When you cook rice in coconut milk and pandan leaves (and, optionally, lemongrass stalks), the result is nasi lemak. What you serve with the rice is up to you.
I cooked this on March 11. There’s a long story that goes with the plating and which you can read about by clicking here if you’re interested.
Now, about nasi lemak. It’s considered the national dish of Malaysia but here’s a bit of trivia for Filipino readers: Nasi lemak is popular in Mindanao especially during the Hariraya festivities. Not surprising, really, since Mindanao shares a lot of cultural similarities with our neighbors in the Malay Peninsula.
There’s nothing complicated about cooking nasi lemak. You just cook rice (I did it in the rice cooker) but, instead of water, you add coconut milk. You throw in a pinch of salt and pandan leaves — knotted, traditionally — turn on the cooker and wait until the coconut milk has been absorbed by the rice grains.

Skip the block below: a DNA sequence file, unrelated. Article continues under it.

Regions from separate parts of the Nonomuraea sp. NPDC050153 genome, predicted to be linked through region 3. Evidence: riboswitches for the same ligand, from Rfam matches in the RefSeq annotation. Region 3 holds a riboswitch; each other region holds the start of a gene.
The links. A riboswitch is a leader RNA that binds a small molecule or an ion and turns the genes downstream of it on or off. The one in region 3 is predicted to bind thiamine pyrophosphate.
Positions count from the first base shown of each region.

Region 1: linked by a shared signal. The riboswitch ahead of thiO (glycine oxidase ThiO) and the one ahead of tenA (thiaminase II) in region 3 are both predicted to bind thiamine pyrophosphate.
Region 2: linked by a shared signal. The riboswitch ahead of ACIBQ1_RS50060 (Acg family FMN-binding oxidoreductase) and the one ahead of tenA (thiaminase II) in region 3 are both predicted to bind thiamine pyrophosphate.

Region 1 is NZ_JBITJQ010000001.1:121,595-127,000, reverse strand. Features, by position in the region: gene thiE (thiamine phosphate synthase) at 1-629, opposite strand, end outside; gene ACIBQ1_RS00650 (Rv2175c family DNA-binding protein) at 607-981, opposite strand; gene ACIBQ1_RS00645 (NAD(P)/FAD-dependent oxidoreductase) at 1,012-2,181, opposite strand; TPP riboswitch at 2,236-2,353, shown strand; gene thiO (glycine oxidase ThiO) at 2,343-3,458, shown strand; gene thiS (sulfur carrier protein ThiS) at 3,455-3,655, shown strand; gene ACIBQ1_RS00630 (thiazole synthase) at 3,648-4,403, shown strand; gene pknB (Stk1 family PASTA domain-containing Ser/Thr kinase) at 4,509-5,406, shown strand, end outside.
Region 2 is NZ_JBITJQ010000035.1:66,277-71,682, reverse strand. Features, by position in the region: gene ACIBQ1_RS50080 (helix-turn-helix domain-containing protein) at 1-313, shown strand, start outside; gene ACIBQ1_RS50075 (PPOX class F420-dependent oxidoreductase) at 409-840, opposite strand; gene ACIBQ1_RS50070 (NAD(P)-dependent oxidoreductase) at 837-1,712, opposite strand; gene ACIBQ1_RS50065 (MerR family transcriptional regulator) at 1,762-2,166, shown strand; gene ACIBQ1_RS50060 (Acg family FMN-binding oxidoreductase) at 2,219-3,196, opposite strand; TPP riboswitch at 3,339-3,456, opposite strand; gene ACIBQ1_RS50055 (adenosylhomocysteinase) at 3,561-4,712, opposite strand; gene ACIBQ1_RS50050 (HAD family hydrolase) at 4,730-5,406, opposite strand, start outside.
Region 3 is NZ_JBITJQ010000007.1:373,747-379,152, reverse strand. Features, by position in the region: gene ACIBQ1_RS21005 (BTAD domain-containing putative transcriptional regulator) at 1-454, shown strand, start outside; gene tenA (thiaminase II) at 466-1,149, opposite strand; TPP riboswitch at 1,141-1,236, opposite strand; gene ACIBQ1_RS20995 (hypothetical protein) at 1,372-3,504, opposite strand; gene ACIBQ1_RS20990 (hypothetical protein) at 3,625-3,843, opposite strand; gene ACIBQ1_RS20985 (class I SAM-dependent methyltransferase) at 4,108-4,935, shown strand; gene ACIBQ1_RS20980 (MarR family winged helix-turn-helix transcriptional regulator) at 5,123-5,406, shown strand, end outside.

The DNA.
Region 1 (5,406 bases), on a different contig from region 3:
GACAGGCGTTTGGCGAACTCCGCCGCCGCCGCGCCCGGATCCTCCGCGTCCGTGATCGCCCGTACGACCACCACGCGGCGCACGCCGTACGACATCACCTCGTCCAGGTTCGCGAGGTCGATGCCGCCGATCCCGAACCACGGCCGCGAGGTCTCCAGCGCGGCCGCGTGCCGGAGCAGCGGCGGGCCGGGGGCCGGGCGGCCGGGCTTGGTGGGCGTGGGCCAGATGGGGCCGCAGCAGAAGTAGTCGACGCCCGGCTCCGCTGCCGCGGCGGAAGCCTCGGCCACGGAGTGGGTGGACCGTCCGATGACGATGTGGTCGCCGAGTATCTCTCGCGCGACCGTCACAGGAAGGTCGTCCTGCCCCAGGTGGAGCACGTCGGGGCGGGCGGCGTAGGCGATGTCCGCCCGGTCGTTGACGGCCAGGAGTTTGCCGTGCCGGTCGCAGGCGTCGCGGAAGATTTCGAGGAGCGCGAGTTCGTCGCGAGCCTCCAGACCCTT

Of course, there are alternative ways to cook nasi lemak. Some cooks like to soak the rice overnight in coconut milk and then steam the drained rice in a special basket that goes on top of a pan of boiling water. But since I’ve never tried that technique, consider than as something I just mention in passing.
And, of course, there are endless ways to serve nasi lemak. There are “traditional” accompaniments but, today, as a popular street food, cooks are getting more creative with the combination of accompaniments to make their version stand out from the rest.
So, remember, it is the way the rice is cooked that makes nasi lemak what it is.
- Rice Cooker
- Rinse the rice several times until the water runs clear. Strain well.
- Pour the rinsed rice into the rice cooker.
- Sprinkle in the salt.
- Pour in the coconut milk and stir once.
- Add the pandan leaves and turn on the cooker.
- The nasi lemak is done when the rice has absorbed all the liquid.
If you cooked this dish (or made this drink) and you want to share your masterpiece, please use your own photos and write the cooking steps in your own words.